The first preseries Saab 9-5 sedans rolled off the assembly line at the end of November 2009.
Saab was already on shaky ground when the replacement for the penultimate 9-5 sedan finally entered production, after its immediate predecessor spent 12 years on the assembly line—an impressive run even for a brand known for long product cycles. The predecessor of the last 9-5 was a mainstay, if not the flagship, of the brand since 1997. And by the time its replacement entered production in the last few weeks of 2009, Saab the brand had already seen Subaru and Chevrolet models dressed up in Saab sheetmetal.
The 9-5 itself did not feature entirely unique underpinnings—the Epsilon platform was still shared with Opel, Cadillac, Chevrolet and Holden models—but it was still more of a Saab than the 9-7X or the 9-2X. The new sedan stretched Saab further upmarket, offering a plusher cabin and a larger footprint aimed at models the size of the Volvo S80 or the BMW 5-Series. A turbocharged 1.6-liter Ecotec inline-four was the base engine, offering 180 hp, but the range-topper was the turbocharged 2.8-liter V6 coupled with all-wheel drive.
The new, plusher 9-5 aimed upmarket, at a time when luxury sedans from Europe were not on most buyers’ minds.
The 9-5 wasn’t the last Saab model to be launched — that honor goes to some 600-plus 9-4X crossovers that just made it out of the factory before the gate was unceremoniously shut — but it was arguably the last model that was a genuine Saab. The design was a gentle evolution of the outgoing 9-5, and it possessed a stately appearance and more presence than its smaller predecessor had mustered. The new sedan was taller and wider, and the high window sills gave the interior a more cavernous feel. It was clear to the automotive press that in presence and power, the new model was a segment above the 9-5 that it was replacing.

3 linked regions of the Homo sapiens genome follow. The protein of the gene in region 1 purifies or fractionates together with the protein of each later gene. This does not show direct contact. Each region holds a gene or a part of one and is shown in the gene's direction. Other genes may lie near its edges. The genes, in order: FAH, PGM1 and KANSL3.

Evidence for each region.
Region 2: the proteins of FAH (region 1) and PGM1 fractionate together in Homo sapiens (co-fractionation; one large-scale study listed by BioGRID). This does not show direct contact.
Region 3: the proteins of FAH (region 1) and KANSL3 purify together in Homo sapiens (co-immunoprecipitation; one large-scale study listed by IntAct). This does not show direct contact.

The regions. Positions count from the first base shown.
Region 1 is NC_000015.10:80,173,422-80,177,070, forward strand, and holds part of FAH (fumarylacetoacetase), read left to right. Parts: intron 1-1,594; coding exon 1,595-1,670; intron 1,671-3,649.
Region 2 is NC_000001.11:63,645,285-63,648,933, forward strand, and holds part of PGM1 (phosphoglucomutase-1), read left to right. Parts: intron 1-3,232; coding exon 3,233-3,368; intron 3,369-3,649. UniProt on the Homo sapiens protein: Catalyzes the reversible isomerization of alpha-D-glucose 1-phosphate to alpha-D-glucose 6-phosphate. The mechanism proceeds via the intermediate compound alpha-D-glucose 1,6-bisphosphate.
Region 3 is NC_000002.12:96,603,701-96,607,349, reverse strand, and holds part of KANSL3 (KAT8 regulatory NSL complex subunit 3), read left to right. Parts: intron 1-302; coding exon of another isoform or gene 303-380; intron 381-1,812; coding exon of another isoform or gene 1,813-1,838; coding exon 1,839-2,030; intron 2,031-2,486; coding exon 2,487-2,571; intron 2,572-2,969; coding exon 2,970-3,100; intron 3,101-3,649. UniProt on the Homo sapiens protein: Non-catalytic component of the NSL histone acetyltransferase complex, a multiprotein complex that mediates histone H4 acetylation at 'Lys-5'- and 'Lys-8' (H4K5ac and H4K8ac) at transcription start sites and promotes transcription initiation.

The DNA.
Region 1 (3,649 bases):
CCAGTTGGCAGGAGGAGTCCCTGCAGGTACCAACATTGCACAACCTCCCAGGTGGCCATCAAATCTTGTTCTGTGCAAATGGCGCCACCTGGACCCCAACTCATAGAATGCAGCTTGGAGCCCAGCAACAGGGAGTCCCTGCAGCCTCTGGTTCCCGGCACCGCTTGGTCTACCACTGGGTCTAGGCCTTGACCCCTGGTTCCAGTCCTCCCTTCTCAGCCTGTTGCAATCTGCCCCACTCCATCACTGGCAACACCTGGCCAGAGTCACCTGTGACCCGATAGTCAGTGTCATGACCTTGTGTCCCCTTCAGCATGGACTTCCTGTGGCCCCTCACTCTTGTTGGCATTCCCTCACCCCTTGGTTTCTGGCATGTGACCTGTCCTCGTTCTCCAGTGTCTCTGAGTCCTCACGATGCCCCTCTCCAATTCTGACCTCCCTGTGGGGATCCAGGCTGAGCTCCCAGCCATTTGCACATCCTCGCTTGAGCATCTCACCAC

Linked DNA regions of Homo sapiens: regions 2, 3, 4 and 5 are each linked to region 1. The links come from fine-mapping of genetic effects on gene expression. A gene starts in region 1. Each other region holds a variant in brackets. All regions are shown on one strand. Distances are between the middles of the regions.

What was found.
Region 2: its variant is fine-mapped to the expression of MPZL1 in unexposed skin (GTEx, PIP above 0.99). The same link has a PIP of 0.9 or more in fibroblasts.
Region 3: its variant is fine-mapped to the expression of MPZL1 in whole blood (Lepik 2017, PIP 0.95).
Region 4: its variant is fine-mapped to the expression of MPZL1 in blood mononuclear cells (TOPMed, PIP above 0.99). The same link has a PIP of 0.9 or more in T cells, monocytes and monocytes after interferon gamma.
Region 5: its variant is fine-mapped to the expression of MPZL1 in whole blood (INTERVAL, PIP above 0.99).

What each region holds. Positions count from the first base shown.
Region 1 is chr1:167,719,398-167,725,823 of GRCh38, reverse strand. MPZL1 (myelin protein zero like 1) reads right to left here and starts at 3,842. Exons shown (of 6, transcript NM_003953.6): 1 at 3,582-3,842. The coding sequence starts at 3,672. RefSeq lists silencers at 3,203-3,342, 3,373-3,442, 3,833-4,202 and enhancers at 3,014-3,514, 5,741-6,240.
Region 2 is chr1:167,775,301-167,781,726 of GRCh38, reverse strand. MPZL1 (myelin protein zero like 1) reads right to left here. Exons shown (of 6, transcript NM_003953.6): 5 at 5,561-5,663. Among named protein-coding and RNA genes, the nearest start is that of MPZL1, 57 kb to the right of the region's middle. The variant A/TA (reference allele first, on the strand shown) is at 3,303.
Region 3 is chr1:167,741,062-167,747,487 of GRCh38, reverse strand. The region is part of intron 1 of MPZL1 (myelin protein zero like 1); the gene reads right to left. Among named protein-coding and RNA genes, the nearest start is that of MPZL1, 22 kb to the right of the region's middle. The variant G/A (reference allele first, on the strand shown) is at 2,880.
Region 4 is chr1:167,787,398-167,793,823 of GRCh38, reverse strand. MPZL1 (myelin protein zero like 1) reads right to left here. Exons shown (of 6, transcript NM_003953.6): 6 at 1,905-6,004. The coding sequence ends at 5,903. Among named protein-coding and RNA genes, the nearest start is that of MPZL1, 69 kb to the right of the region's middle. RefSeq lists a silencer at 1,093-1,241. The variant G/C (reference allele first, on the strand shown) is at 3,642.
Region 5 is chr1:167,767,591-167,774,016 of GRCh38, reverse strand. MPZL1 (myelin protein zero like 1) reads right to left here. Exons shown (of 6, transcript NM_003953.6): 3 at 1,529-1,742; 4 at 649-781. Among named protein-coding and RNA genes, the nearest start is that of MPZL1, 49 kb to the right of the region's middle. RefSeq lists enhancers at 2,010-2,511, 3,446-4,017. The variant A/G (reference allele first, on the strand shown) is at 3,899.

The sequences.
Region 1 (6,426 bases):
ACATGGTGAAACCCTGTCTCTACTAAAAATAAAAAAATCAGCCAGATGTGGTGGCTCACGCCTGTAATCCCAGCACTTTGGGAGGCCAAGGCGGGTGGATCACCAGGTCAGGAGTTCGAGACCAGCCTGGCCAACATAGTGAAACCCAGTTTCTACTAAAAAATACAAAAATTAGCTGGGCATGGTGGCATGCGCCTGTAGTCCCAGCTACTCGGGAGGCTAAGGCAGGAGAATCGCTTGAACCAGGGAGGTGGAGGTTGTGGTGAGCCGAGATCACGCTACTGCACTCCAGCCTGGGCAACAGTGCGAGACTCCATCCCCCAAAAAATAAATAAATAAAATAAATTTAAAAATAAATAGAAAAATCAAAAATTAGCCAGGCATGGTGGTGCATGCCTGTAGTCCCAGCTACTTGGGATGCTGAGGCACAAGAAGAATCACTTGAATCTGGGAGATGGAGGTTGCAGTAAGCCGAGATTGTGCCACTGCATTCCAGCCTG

Series production began in April 2010 — just weeks after GM sold Saab to Spyker Cars, with the first 9-5s arriving at U.S. dealerships by mid-June. Saab had survived the previous two years of the auto crisis, but it now had a pricey new model in a segment that had taken a serious beating, and faced a shaky future for its production facilities under a new corporate parent. Consider that the 9-5 Turbo6 XWD tipped the scales at $48,490, which forced it to compete with sedans from Team Germany. The results were predictable.
The 9-5’s time on the assembly line was cut short, just as the automaker was beginning to come apart.
Ten years later, it’s still the 9-5 that enthusiasts remember as the last Saab model to debut, even if several weeks’ worth of 9-4X production still lay ahead in addition to a handful of 9-5 Kombi prototypes. And it is still a bittersweet sight to spot a last-gen 9-5 in traffic today, while they’re still out there. Of course, a lot of them are now in collector hands thanks to depreciation and some measure of bravery, amid the slowly fading prospect of finding a knowledgeable mechanic. But we can’t help shake the feeling that in another few years they’ll be nowhere in sight, except at Saab meets in the Northeast.
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